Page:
The most common method to cook the beans after soaking is to boil them on a stove, but it is also possible to bake or fry beans.
Pinto, black, kidney, and fava are some of the most commonly known types of beans.
What are Legumes?
Worldwide there are approximately eighteen thousand different species of legumes, which refers to the plant of the Fabaceae family.
Legumes in the context of food can also refer to the fruit of these plants.
Legumes farmed and eaten by humans, such as peas, lentils, and soybeans, are called pulses, whereas forage legumes are grown as livestock feed, such as alfalfa and clover.
The word legume comes from the French word for vegetable and can be defined as a herbaceous plant, shrub, tree or vine, with one to twelve seeds inside a pod that splits down both sides when ripe.
The nutritional value of legumes is enormous, and for that reason, they are known as the original superfood. They contain zero fat or cholesterol, high fibre, protein, and vitamins.
Another critical point is the legume’s role in crop rotation for agriculturists.
Nitrogen-fixing bacteria housed in nodules on the roots of the Fabaceae plant transform atmospheric nitrogen into fertilizer for crops planted after harvesting the legume.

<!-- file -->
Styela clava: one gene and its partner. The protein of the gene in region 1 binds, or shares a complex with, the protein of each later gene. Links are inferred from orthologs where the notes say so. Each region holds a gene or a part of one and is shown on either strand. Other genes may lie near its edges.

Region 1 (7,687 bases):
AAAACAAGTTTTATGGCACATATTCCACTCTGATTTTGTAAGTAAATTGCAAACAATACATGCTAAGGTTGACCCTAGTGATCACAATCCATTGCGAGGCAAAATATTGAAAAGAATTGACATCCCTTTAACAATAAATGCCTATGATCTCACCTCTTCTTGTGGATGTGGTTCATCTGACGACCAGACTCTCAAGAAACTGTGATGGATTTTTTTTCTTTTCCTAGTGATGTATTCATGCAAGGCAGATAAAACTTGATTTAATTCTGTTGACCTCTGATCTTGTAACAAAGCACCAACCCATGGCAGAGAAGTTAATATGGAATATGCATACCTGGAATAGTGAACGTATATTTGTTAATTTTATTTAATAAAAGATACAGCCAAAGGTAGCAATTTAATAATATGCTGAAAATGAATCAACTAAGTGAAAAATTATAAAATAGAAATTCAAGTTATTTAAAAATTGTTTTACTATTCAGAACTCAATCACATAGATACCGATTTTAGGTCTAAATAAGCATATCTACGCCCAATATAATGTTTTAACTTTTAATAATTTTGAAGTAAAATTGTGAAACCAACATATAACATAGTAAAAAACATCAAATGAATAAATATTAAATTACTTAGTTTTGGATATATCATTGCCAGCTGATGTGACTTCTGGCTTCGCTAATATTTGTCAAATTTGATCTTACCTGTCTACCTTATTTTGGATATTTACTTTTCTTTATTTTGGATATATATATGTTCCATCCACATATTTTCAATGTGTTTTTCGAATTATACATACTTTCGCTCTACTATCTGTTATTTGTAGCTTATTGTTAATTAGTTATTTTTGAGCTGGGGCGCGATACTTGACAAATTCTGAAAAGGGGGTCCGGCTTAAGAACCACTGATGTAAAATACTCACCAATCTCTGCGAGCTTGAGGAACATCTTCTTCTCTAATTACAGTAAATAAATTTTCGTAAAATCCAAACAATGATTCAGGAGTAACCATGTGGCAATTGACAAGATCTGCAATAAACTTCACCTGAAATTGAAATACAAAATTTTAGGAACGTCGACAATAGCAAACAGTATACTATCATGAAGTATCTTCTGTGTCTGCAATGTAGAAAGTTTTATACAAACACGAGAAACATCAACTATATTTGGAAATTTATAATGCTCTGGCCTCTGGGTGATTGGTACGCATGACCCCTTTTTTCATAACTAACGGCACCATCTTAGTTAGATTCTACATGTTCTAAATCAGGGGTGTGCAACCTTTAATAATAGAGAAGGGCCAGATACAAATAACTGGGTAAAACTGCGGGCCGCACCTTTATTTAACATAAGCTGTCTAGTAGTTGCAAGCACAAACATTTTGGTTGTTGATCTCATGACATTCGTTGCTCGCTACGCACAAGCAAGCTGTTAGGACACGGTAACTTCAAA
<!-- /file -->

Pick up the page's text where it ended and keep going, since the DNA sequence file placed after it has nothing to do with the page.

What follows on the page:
Legumes other than beans do not necessarily need to be soaked and boiled and can be consumed fresh, dried, canned, sprouted, roasted, or pureed.
Lentils, beans, peanuts, and peas are all universally recognized and consumed legumes.
Main Differences Between Beans and Legumes
- Legumes are plants of the Fabaceae family with pods that split into both sides and contain up to a dozen seeds. Beans are a type of these seeds from the genera Phaseolus plants.
- There are approximately forty thousand varieties of beans held in different gene banks across the globe, whereas there are about eighteen thousand legumes.
- Legumes contain thiamine, riboflavin, folate, iron, and magnesium, whereas beans specifically have high levels of protein, copper, manganese, and vitamins B1, B6, and K.
- India and western Asia are the world’s highest-producing and consuming areas of legumes (primarily lentils and chickpeas). In contrast, beans are most commonly found in Mexico and Central and South America.
- Beans must be soaked for a minimum of twelve hours before cooking, which is almost always done by boiling, whereas legumes have many more options for preparation.
- Legumes cover many food products, such as peas, peanuts, lentils, chickpeas, and beans. Common beans include kidney, black, fava, and string beans.
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Piyush Yadav has spent the past 25 years working as a physicist in the local community. He is a physicist passionate about making science more accessible to our readers. He holds a BSc in Natural Sciences and Post Graduate Diploma in Environmental Science. You can read more about him on his bio page.
1 thought on “Difference Between Beans and Legumes”
I have always believed that both are a great source of proteins.